Since the capabilities of the Russian Aerospace Forces are well known to us, let us clarify the second point. The fact is that for three decades of “independence”, the Ukrainian railway authorities have not bothered with the problem of repairing and reconstructing the railway track, the condition of rails, sleepers and other facilities necessary for uninterrupted train traffic. And the condition of the rolling stock, too, politely speaking, leaves much to be desired.

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As German specialists invited as consultants for the modernisation of Ukrainian railway networks reported at the time, the condition of the track in the republic is such that freight trains can move more or less safely only on condition that the number of wagons and platforms in echelons should be 30-50% less than the standard or have an incomplete load. And loaded trains should move at a reduced speed.

If anyone has forgotten or does not know, we remind you that before and after the arrival of the Maidan authorities, Ukraine repeatedly disrupted profitable export contracts, in particular, wheat, only because grain could not be delivered to ports within the stipulated time.

So the transfer of troops will be a difficult and slow task for the UAF. Moreover, in addition to tanks, self-propelled guns and other heavy equipment, with a high degree of probability, it can be assumed that it will be necessary to carry fuel and ammunition. Let’s see what the Ukrainian and American general staff will come up with in this regard…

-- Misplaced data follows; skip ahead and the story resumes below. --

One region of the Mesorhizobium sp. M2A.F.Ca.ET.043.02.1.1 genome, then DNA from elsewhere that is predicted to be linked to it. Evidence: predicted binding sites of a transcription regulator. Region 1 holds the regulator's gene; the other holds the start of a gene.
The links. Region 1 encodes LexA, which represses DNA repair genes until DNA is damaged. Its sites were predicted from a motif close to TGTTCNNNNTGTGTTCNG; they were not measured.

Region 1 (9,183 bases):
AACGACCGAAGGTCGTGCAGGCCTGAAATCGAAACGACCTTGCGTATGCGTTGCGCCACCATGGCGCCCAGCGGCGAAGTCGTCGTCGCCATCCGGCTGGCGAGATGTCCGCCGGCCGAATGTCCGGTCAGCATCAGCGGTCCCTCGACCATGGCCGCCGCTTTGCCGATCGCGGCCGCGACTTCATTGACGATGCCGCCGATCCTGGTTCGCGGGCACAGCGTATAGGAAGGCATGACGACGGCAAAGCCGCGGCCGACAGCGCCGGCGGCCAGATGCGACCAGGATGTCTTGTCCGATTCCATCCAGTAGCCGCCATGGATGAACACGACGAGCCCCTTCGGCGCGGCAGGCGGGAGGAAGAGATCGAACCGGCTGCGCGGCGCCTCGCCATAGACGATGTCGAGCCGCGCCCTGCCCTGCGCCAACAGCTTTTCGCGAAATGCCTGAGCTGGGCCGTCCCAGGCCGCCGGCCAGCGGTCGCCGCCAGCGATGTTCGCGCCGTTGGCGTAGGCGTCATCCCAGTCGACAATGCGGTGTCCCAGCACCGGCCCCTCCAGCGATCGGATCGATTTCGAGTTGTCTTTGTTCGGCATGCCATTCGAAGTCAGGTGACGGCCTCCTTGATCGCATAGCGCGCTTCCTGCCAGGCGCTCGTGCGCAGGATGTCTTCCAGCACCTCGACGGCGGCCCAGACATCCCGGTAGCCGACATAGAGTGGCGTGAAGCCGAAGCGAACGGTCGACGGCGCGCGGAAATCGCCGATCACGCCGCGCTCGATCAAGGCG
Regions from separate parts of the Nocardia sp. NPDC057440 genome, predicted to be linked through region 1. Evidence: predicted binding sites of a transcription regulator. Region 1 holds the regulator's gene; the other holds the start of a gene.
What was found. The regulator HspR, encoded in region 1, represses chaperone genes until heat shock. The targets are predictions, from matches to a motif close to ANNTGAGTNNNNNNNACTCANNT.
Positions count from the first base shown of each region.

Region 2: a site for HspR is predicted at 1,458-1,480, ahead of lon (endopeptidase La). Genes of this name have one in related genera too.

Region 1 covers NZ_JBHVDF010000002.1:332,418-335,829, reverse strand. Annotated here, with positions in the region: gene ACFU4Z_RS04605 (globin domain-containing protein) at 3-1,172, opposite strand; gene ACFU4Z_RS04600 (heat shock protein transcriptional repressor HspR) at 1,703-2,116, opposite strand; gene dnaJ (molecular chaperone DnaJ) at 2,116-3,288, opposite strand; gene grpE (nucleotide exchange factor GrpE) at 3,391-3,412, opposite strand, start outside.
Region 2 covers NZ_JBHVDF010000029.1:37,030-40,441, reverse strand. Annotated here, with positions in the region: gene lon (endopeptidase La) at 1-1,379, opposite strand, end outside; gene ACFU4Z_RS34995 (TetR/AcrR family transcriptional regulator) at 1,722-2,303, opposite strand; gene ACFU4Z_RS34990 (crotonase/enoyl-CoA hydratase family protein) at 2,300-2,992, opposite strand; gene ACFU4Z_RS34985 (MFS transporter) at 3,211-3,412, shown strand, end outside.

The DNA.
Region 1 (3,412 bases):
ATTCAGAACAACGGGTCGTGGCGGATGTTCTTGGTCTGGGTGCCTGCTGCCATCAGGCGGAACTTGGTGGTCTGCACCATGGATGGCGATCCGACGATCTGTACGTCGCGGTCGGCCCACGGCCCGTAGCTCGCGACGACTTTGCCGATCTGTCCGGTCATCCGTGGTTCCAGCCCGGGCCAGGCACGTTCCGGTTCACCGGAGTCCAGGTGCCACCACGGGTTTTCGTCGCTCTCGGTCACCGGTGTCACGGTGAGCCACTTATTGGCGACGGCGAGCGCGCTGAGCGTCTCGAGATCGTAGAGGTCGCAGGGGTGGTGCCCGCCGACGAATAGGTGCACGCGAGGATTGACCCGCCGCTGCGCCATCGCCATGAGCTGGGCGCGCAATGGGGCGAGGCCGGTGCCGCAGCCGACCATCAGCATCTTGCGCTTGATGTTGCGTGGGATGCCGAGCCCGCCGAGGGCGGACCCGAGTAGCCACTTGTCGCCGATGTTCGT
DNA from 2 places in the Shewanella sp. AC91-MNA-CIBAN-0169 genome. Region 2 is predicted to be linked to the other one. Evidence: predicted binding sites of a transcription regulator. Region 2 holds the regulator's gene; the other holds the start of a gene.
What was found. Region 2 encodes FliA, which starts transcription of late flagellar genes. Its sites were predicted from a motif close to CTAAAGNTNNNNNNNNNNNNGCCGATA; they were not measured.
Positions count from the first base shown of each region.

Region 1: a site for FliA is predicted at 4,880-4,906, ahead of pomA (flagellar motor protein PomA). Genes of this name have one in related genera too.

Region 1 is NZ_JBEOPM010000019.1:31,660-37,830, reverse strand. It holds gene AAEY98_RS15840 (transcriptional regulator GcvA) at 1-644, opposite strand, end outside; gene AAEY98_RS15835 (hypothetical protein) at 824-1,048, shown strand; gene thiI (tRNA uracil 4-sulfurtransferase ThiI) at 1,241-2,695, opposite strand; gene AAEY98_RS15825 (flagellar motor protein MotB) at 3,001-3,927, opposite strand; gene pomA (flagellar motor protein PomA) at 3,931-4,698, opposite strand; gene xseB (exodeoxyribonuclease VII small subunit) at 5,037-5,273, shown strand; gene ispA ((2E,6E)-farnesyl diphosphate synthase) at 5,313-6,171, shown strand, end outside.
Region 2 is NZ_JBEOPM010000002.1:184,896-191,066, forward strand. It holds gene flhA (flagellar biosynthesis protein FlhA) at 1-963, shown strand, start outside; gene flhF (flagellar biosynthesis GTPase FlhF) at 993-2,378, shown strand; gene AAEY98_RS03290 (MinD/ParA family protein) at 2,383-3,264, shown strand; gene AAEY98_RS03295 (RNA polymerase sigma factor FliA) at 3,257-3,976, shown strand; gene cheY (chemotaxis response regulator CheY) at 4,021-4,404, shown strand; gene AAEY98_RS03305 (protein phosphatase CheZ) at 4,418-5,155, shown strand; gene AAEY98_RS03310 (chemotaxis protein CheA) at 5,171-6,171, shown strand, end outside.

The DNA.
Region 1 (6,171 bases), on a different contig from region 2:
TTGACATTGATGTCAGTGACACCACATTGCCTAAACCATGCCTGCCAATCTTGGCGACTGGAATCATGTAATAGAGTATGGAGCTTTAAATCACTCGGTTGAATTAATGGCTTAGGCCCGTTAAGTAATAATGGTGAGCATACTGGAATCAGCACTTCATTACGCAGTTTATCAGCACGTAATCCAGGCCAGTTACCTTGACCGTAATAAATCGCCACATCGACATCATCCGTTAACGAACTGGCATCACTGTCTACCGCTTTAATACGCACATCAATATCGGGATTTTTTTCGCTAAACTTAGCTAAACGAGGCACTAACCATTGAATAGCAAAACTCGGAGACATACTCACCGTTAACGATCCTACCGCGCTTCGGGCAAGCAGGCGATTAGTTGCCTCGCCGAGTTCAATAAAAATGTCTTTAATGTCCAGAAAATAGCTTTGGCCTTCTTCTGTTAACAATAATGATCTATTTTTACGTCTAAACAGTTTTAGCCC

Of course, they always have a radical option in reserve: to spit on the Black Sea region and focus on defence in the regions of Kiev, central Ukraine and western regions. But I think this option is unlikely to be acceptable.

The loss of ports, especially in the area of Odessa, and the Black Sea regions actually puts an end to the territory that used to be the Ukrainian Soviet Socialist Republic, and definitively deprives it of the interest that it still represents for the West.

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In peacetime, convenient, short logistics, even with all the disadvantages mentioned above, gave Ukrainian goods certain advantages and made them competitive on world markets (the same grain or metals).

We should not forget the fact that the Kherson, Nikolaev and Odessa regions are the main areas in Ukraine where the so-called Black Sea wheat is grown, which is highly valued on world markets.

So, it is clear that Kiev will fight to maintain its control over this part of the Black Sea region. As well as the fact that the Russian military will go to the border with Transnistria. When – we’ll see…

Although recent reports from Tiraspol suggest that access to the border with Transnistria may be accelerated due to the obvious aggravation of the situation in this region and the possibility of an attack on the unrecognised republic of the UAF units.

The fact is that literally a couple of kilometers from the Ukrainian border there is the largest ammunition depot in Europe. It is located in the village of Kolbasna. An operational group of Russian troops stationed in Transnistria, as well as local military personnel, are engaged in the protection of this arsenal. Their total number is estimated at about 2,000-3,000 people. According to a number of experts, the amount of ammunition from a warehouse in Transnistria will last for decades of war.

So after the loss of the largest arsenal in the republic in the city of Balakleya, Kharkov region, which came under the control of Russian troops, these warehouses may be the only chance for Kiev to provide ammunition to its troops, especially in the southern direction.

Ivan Vasiliev